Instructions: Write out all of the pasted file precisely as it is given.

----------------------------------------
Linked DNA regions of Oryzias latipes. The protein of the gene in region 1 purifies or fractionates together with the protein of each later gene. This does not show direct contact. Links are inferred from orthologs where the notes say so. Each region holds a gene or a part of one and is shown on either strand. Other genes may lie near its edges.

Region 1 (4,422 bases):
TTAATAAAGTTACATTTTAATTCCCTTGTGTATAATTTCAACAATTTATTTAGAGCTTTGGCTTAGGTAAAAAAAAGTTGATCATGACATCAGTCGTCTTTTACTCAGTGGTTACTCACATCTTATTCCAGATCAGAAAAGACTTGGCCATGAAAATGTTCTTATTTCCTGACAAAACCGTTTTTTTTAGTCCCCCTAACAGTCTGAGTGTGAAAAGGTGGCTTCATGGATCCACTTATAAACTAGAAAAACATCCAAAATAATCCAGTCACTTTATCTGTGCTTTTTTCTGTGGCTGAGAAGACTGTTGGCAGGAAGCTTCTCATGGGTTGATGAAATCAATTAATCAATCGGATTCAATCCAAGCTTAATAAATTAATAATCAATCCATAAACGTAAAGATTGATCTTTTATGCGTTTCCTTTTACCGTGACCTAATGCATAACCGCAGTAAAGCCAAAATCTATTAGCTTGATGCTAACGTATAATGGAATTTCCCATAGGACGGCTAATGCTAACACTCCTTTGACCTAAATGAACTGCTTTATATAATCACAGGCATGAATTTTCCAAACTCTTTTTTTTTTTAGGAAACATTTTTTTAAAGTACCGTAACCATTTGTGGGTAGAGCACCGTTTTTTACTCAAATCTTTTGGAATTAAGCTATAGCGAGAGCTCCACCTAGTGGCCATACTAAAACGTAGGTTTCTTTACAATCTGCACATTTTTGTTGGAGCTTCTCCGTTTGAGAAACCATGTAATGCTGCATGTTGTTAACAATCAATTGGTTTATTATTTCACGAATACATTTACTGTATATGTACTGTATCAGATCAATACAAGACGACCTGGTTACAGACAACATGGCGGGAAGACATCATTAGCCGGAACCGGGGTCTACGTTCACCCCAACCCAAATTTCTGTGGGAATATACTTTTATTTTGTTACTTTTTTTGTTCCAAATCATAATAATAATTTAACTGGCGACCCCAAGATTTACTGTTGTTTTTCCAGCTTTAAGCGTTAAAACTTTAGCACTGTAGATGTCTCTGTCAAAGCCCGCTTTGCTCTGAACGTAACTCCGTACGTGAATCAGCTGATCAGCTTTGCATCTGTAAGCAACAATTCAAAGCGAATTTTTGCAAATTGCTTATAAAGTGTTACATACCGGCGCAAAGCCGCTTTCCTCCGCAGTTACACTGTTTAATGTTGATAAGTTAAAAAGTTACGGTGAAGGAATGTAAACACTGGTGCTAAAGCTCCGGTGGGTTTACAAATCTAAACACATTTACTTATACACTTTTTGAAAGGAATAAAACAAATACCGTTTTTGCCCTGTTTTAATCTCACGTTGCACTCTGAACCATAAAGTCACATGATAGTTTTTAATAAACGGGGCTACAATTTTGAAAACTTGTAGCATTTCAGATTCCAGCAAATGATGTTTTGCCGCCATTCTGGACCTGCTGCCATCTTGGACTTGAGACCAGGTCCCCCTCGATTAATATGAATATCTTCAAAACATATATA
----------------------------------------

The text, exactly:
Linked DNA regions of Oryzias latipes. The protein of the gene in region 1 purifies or fractionates together with the protein of each later gene. This does not show direct contact. Links are inferred from orthologs where the notes say so. Each region holds a gene or a part of one and is shown on either strand. Other genes may lie near its edges.

Region 1 (4,422 bases):
TTAATAAAGTTACATTTTAATTCCCTTGTGTATAATTTCAACAATTTATTTAGAGCTTTGGCTTAGGTAAAAAAAAGTTGATCATGACATCAGTCGTCTTTTACTCAGTGGTTACTCACATCTTATTCCAGATCAGAAAAGACTTGGCCATGAAAATGTTCTTATTTCCTGACAAAACCGTTTTTTTTAGTCCCCCTAACAGTCTGAGTGTGAAAAGGTGGCTTCATGGATCCACTTATAAACTAGAAAAACATCCAAAATAATCCAGTCACTTTATCTGTGCTTTTTTCTGTGGCTGAGAAGACTGTTGGCAGGAAGCTTCTCATGGGTTGATGAAATCAATTAATCAATCGGATTCAATCCAAGCTTAATAAATTAATAATCAATCCATAAACGTAAAGATTGATCTTTTATGCGTTTCCTTTTACCGTGACCTAATGCATAACCGCAGTAAAGCCAAAATCTATTAGCTTGATGCTAACGTATAATGGAATTTCCCATAGGACGGCTAATGCTAACACTCCTTTGACCTAAATGAACTGCTTTATATAATCACAGGCATGAATTTTCCAAACTCTTTTTTTTTTTAGGAAACATTTTTTTAAAGTACCGTAACCATTTGTGGGTAGAGCACCGTTTTTTACTCAAATCTTTTGGAATTAAGCTATAGCGAGAGCTCCACCTAGTGGCCATACTAAAACGTAGGTTTCTTTACAATCTGCACATTTTTGTTGGAGCTTCTCCGTTTGAGAAACCATGTAATGCTGCATGTTGTTAACAATCAATTGGTTTATTATTTCACGAATACATTTACTGTATATGTACTGTATCAGATCAATACAAGACGACCTGGTTACAGACAACATGGCGGGAAGACATCATTAGCCGGAACCGGGGTCTACGTTCACCCCAACCCAAATTTCTGTGGGAATATACTTTTATTTTGTTACTTTTTTTGTTCCAAATCATAATAATAATTTAACTGGCGACCCCAAGATTTACTGTTGTTTTTCCAGCTTTAAGCGTTAAAACTTTAGCACTGTAGATGTCTCTGTCAAAGCCCGCTTTGCTCTGAACGTAACTCCGTACGTGAATCAGCTGATCAGCTTTGCATCTGTAAGCAACAATTCAAAGCGAATTTTTGCAAATTGCTTATAAAGTGTTACATACCGGCGCAAAGCCGCTTTCCTCCGCAGTTACACTGTTTAATGTTGATAAGTTAAAAAGTTACGGTGAAGGAATGTAAACACTGGTGCTAAAGCTCCGGTGGGTTTACAAATCTAAACACATTTACTTATACACTTTTTGAAAGGAATAAAACAAATACCGTTTTTGCCCTGTTTTAATCTCACGTTGCACTCTGAACCATAAAGTCACATGATAGTTTTTAATAAACGGGGCTACAATTTTGAAAACTTGTAGCATTTCAGATTCCAGCAAATGATGTTTTGCCGCCATTCTGGACCTGCTGCCATCTTGGACTTGAGACCAGGTCCCCCTCGATTAATATGAATATCTTCAAAACATATATA